QUESTION ASKED: Will Venezuela’s Government Survive 2017?

The Maduro government enjoys little, if any, public support, and it doesn’t have the money to spend its way out of the problem. Maduro’s approval ratings hover around 21-26 percent, according to the most recent polls. And anecdotal evidence suggests that the actual level of support for Maduro is even lower. His support comes from a strong inner circle and a system based on political patronage. The members of his inner circle need Maduro to stay in office to maintain their livelihoods. Others get access to jobs and other benefits in exchange for their affiliation with the government. Public employees have reported that they must participate in pro-government rallies and show support for Maduro or risk losing their jobs. Now, even neighborhoods like El Valle in Caracas that strongly backed former President Hugo Chavez are turning against Maduro. His inability to continue meeting the promises made by Chavez has caused Maduro to lose this group’s support.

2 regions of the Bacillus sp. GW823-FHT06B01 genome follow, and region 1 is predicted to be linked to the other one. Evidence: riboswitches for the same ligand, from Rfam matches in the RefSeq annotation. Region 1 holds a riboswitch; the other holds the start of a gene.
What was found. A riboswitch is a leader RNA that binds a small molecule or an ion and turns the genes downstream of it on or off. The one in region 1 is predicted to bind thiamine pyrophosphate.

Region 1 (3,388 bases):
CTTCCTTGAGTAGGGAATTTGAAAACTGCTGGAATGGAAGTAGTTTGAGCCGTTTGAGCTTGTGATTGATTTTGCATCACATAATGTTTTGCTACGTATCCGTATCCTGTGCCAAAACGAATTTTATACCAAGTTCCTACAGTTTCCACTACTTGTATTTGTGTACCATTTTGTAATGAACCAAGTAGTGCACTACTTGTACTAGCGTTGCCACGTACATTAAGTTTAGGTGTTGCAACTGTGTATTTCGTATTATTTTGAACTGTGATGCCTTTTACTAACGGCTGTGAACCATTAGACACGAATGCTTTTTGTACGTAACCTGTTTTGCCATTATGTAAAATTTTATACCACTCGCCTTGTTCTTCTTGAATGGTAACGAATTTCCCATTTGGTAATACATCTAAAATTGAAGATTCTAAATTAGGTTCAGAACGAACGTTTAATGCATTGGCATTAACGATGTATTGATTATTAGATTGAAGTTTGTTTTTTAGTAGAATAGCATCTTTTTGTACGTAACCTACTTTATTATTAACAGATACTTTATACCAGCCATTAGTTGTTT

So far, Maduro has resisted resignation and a negotiated exit from power, believing he can withstand the protests against him. Previous negotiations failed in part because Maduro refused to concede on any of the opposition’s major demands. At this point, a change in constraints would be necessary to prompt a change in Maduro’s behavior. This would happen if Maduro feels personally threatened by the unrest. If Maduro believes that his security forces can no longer protect him or that his personal safety is in jeopardy, he will be forced to rethink his stance on leaving office.

If the military and other security forces can no longer keep the protests in check, it will be a game changer for the Maduro government.

Perhaps the final question is whether the security services remain loyal until the bloody end, or turn around and go full Ceaușescu.